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Against the fires of hell : [electronic resource] the environmental disaster of the Gulf War / T.M. Hawley.

By: Hawley, T. M.
Material type: TextTextPublisher: New York : Harcourt Brace Jovanovich Publishers, c1992Edition: 1st ed.Description: xi, 208 p. : maps ; 24 cm.ISBN: 0151039690 :; 9780151039692.Subject(s): Persian Gulf War, 1991 -- Environmental aspects | Oil wells -- Fires and fire prevention -- Environmental aspects -- Kuwait | Oil wells -- Fires and fire prevention -- Environmental aspects -- Persian Gulf Region | Milieurampen | Golfoorlog (1991) | Golfkrieg (1990-1991) | UmweltschadenAdditional physical formats: Online version:: Against the fires of hell.DDC classification: 956.704/3 Other classification: 43.42 Online resources: Free eBook from the Internet Archive | Additional information and access via Open Library
Contents:
The fog of peace -- Success in the oil fields -- The biggest oil spill in history -- "We must recover the oil" -- Dire predictions, surprising measurements -- The smoke seen round the world -- The toll on plants and wildlife -- Lasting scars -- Breathing black air -- The health crisis in Iraq.
Summary: The Gulf War was a minor war as wars go, but its aftereffects have pointed out, as perhaps nothing else has, just how fragile the planet Earth is against the assaults of modern warfare and just how irreversible the damage can be. The capping of the burning oil wells in Kuwait was the greatest firefighting effort in history, and the speed with which it was accomplished led many to believe that the war damage in the Middle East had been contained. Actually, the capping was only a tiny part of the gigantic ecological problems that came in the wake of the war. Oil that spilled during the war continues to contaminate the Gulf, and efforts to recover it are limited and piecemeal. Only a small portion of the landside cleanup has been completed, and the global effects of the smoke and soot from the fires have proved to be at least as serious and as far-reaching as many prewar predictions had foretold. Some species of animals and plants found only in the Gulf region have been devastated, and the effect of the war on Kuwait's and Iraq's environment, as well as on the Gulf itself, will be as lasting as the terrible assaults on public health in Kuwait, Iraq, and Iran. Carefully documented, and relying also on firsthand information, this book presents a powerful case against war as an option in the modern age.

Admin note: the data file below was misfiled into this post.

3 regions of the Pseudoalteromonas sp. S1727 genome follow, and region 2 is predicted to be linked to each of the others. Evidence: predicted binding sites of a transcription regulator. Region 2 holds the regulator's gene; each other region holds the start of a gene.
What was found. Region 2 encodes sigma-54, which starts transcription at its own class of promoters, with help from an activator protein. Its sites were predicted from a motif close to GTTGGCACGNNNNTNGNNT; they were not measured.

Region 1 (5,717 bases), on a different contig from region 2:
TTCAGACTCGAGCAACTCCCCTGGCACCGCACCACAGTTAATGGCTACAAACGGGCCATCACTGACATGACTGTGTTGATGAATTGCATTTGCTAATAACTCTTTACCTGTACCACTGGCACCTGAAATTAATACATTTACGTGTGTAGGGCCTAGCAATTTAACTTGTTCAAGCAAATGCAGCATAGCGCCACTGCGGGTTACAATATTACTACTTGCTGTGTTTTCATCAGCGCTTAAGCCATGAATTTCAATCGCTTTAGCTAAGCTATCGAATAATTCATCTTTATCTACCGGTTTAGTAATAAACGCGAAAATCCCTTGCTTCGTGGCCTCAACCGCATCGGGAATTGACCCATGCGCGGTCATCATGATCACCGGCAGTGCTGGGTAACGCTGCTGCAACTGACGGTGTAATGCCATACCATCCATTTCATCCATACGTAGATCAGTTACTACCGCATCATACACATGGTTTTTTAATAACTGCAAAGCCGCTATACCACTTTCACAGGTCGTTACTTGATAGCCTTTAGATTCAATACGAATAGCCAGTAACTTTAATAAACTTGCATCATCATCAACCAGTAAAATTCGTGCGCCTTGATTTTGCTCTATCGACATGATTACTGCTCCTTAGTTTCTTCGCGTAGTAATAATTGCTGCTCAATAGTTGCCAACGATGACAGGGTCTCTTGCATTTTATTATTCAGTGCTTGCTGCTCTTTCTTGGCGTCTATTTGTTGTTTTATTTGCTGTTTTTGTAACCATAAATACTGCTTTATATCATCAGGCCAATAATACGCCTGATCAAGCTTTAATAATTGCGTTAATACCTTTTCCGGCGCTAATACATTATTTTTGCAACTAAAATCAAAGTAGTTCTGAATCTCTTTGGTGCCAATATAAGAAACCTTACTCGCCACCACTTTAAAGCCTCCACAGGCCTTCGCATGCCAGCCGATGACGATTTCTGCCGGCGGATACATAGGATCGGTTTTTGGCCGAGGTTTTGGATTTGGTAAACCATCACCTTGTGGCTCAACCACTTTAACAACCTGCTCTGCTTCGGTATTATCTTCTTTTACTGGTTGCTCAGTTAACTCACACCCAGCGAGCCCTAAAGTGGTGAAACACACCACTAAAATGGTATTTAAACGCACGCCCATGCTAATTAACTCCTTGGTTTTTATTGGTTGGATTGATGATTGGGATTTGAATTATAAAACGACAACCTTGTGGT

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Includes bibliographical references (p. 193-202) and index.

The fog of peace -- Success in the oil fields -- The biggest oil spill in history -- "We must recover the oil" -- Dire predictions, surprising measurements -- The smoke seen round the world -- The toll on plants and wildlife -- Lasting scars -- Breathing black air -- The health crisis in Iraq.

The Gulf War was a minor war as wars go, but its aftereffects have pointed out, as perhaps nothing else has, just how fragile the planet Earth is against the assaults of modern warfare and just how irreversible the damage can be. The capping of the burning oil wells in Kuwait was the greatest firefighting effort in history, and the speed with which it was accomplished led many to believe that the war damage in the Middle East had been contained. Actually, the capping was only a tiny part of the gigantic ecological problems that came in the wake of the war. Oil that spilled during the war continues to contaminate the Gulf, and efforts to recover it are limited and piecemeal. Only a small portion of the landside cleanup has been completed, and the global effects of the smoke and soot from the fires have proved to be at least as serious and as far-reaching as many prewar predictions had foretold. Some species of animals and plants found only in the Gulf region have been devastated, and the effect of the war on Kuwait's and Iraq's environment, as well as on the Gulf itself, will be as lasting as the terrible assaults on public health in Kuwait, Iraq, and Iran. Carefully documented, and relying also on firsthand information, this book presents a powerful case against war as an option in the modern age.

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